TÜRKİYE PSİKİYATRİ DERNEĞİ HÜKÜMETE UYARI
A HUMANITARIAN CALL TO THE GOVERNMENT OF TURKEY
June 2, 2013
A very extra-ordinary social movement started in Istanbul 6 days ago and spread across Turkey and other major cities of the World. At the core of the reaction was the Turkish government’s decision to demolish the historical Taksim Gezi Park in the center of Istanbul for the re-development of the area by building a commercial building in the form of an old Ottoman military building. Besides the environmental concerns, the movement evolved into a public response to the government’s excessive and recently increasing intervention in people’s lives; its attempts to regulate the society’s way of living; its ambitious economic agenda which envisages the destruction of many natural assets of Turkey with little public discussion, from trees and hills to wildlife, for the sake of commoditization and foreign direct investment; and ruthless persecution of its own people who legitimately exercise their constitutional rights of peaceful assembly and free speech across all Turkey, with all means necessary, using weapons, aerial vehicles, panzers, tear-gas and other forms of little known chemical substances, and of course pressurized water.
In democracies, governments have to take into account the interests of all its people, not only those who have voted for them. Governments cannot demand the public to obey them. On the contrary, governments are liable to encourage the public for the democratic expression of their demands.
As the Psychiatric Association of Turkey, we have tried to follow all the unfortunate events which have occurred in Turkey in the last few years.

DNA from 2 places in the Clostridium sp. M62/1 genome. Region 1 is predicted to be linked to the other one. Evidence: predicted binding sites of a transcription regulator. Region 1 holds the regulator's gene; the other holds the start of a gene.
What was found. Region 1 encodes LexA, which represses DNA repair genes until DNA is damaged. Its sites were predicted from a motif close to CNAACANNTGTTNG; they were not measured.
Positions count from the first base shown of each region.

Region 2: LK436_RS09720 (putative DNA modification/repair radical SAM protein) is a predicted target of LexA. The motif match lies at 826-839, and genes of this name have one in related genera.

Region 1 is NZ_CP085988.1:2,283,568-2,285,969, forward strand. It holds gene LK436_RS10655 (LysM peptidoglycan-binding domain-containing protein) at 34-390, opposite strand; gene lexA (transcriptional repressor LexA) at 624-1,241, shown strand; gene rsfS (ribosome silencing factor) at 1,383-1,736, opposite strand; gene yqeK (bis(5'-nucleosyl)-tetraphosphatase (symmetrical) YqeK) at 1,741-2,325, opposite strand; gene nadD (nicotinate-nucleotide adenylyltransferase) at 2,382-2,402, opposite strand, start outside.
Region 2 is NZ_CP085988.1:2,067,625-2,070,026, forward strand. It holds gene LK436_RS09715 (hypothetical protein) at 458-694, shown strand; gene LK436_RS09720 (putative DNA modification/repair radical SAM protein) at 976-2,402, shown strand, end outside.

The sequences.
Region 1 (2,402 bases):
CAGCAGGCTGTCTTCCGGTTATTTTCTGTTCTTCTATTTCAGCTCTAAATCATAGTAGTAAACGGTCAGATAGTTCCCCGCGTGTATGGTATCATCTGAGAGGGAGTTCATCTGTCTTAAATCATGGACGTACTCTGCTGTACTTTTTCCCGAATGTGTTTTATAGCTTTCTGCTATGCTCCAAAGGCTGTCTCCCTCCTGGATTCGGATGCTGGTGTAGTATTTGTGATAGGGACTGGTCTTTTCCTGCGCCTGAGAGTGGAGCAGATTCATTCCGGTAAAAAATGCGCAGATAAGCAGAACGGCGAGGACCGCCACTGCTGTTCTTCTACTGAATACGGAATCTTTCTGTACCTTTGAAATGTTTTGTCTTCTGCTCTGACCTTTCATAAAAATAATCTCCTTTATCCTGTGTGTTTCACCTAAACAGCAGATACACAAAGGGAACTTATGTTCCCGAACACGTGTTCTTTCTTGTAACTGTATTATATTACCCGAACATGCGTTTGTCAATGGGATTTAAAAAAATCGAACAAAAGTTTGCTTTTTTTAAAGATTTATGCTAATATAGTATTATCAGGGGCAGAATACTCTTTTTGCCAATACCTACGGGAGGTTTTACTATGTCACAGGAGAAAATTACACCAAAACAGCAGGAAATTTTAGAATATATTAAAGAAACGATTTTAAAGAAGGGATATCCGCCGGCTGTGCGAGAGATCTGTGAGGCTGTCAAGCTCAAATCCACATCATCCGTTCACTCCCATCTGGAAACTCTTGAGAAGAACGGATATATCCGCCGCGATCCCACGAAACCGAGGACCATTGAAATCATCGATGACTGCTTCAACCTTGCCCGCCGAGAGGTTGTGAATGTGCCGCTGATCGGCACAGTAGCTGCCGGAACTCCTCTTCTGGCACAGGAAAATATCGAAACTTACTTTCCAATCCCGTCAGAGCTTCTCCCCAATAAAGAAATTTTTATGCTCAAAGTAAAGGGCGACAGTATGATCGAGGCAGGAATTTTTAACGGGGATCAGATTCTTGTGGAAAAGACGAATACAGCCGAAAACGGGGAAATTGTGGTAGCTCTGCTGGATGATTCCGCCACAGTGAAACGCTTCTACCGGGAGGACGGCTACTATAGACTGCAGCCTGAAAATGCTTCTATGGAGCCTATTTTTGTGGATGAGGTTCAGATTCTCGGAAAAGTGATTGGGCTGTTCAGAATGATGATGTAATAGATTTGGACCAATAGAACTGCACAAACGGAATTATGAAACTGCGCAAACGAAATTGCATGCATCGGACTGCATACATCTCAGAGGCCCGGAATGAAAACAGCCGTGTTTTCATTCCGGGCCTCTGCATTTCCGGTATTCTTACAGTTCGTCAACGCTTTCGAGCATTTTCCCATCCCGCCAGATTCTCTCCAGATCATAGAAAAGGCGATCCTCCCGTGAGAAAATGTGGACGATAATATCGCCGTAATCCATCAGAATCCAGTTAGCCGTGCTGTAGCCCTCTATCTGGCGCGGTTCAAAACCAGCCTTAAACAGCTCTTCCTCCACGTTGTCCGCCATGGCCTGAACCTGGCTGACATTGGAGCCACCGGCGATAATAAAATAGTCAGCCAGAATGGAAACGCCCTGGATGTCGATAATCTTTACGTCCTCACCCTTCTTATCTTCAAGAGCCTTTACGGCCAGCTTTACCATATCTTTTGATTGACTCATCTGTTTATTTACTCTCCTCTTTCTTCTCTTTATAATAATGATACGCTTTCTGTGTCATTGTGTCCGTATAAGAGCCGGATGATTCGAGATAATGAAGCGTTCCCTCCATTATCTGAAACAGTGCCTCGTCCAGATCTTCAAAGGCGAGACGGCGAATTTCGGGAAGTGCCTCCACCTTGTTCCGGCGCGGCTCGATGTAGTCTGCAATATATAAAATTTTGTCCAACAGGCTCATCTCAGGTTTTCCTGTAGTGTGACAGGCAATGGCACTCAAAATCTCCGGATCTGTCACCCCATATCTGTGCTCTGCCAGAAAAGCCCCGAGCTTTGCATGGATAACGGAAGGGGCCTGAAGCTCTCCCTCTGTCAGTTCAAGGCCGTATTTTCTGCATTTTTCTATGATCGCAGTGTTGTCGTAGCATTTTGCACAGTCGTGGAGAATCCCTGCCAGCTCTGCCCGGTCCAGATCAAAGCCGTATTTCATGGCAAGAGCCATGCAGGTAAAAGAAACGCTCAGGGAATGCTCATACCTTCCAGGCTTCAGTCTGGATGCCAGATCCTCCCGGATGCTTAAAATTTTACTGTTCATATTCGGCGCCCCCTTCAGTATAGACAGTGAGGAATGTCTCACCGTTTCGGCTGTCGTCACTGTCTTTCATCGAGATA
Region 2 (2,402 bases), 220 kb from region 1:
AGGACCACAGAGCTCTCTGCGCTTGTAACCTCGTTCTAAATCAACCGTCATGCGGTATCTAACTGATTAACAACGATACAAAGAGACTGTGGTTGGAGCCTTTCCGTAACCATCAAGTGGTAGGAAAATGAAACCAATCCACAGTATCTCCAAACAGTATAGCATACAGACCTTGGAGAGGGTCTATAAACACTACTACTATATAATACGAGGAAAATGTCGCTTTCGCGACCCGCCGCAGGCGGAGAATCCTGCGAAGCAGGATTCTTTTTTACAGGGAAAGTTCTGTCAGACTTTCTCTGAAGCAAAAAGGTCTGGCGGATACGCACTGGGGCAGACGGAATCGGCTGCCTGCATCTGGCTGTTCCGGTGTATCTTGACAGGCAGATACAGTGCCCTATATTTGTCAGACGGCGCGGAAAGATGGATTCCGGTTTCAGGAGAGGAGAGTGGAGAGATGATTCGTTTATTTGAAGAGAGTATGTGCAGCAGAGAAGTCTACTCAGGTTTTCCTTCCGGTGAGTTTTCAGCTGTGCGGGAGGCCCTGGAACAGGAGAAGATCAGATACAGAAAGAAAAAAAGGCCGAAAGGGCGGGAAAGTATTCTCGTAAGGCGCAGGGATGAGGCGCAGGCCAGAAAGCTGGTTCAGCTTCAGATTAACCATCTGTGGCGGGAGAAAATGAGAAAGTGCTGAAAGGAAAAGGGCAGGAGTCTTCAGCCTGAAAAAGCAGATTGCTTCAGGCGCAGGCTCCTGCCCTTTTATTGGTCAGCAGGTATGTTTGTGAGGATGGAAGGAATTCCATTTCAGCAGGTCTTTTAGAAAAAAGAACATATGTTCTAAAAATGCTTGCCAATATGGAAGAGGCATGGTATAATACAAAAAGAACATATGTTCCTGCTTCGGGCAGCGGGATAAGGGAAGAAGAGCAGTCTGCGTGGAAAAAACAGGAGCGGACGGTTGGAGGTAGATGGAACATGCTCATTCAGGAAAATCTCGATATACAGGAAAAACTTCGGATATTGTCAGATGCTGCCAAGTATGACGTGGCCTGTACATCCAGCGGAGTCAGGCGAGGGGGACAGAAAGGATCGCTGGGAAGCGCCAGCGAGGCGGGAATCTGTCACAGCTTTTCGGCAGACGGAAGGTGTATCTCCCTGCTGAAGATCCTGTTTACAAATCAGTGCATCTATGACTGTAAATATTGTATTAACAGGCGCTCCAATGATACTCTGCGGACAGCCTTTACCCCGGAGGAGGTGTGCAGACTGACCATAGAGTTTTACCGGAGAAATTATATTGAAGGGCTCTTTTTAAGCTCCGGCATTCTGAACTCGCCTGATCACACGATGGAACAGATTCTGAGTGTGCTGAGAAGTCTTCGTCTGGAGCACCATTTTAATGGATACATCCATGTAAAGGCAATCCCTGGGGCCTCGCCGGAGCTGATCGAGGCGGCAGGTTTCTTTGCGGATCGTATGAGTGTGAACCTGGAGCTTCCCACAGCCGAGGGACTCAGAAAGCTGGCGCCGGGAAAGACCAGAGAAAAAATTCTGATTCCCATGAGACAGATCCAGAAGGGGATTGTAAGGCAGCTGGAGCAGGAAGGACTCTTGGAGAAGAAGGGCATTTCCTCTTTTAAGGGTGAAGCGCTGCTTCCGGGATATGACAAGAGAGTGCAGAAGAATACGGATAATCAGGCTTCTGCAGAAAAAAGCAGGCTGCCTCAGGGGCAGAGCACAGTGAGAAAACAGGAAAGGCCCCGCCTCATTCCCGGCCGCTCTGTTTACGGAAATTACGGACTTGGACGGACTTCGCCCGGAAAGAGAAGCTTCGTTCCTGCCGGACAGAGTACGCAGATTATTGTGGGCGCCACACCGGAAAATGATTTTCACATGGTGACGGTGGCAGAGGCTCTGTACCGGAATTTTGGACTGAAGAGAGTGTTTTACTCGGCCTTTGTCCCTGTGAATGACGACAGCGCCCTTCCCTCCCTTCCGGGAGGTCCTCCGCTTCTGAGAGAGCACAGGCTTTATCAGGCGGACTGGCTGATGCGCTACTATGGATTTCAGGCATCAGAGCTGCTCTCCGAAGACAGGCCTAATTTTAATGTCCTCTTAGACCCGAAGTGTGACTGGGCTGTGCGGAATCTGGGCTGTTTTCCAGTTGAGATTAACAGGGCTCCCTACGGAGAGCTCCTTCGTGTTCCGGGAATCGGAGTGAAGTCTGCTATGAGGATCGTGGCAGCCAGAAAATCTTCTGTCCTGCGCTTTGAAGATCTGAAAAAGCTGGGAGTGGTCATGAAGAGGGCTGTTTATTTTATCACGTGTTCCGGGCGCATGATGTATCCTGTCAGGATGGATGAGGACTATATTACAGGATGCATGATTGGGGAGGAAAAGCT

We were in Bilge Village. We were in Uludere. We were in Reyhanlı. We have tried to dress the wounds of and be the voice for all trauma victims and survivors.
We have tried to tell about the wounds inflicted upon human psyche by brutal and unchecked neoliberal policies. We have tried to demonstrate that depression has become a disease spreading among all people in Turkey, and show the relationship between depression and the living, working and housing conditions of people. We have shared the bereavement of people whose water resources and villages have been destroyed. We have tried to illuminate the undesired consequences of the poor getting poorer, while the rich getting richer as well as of social exclusion and discrimination.
We have stood against the tightening regulations concerning women’s decisions about their own body forcing the rape victims to carry the fetuses conceived from rape, and politician’s public suggestions on the number of children a woman will give birth to. As the psychotherapy can be a cure only into a limited extent in such conditions, we have advocated that the reason behind female homicides on the streets of this country is not the mental disorders of people, and the solution is not psychotherapy but the true establishment of equality of women and men, which can only be achieved through educating women, creating sustainable job opportunities, developing women’s social status and ensuring that women can make their decisions about their own lives.
We have raised our voice against the transformation of the health system in Turkey, which has turned the “patients” into “customers”, who can receive as much health service as their money can buy.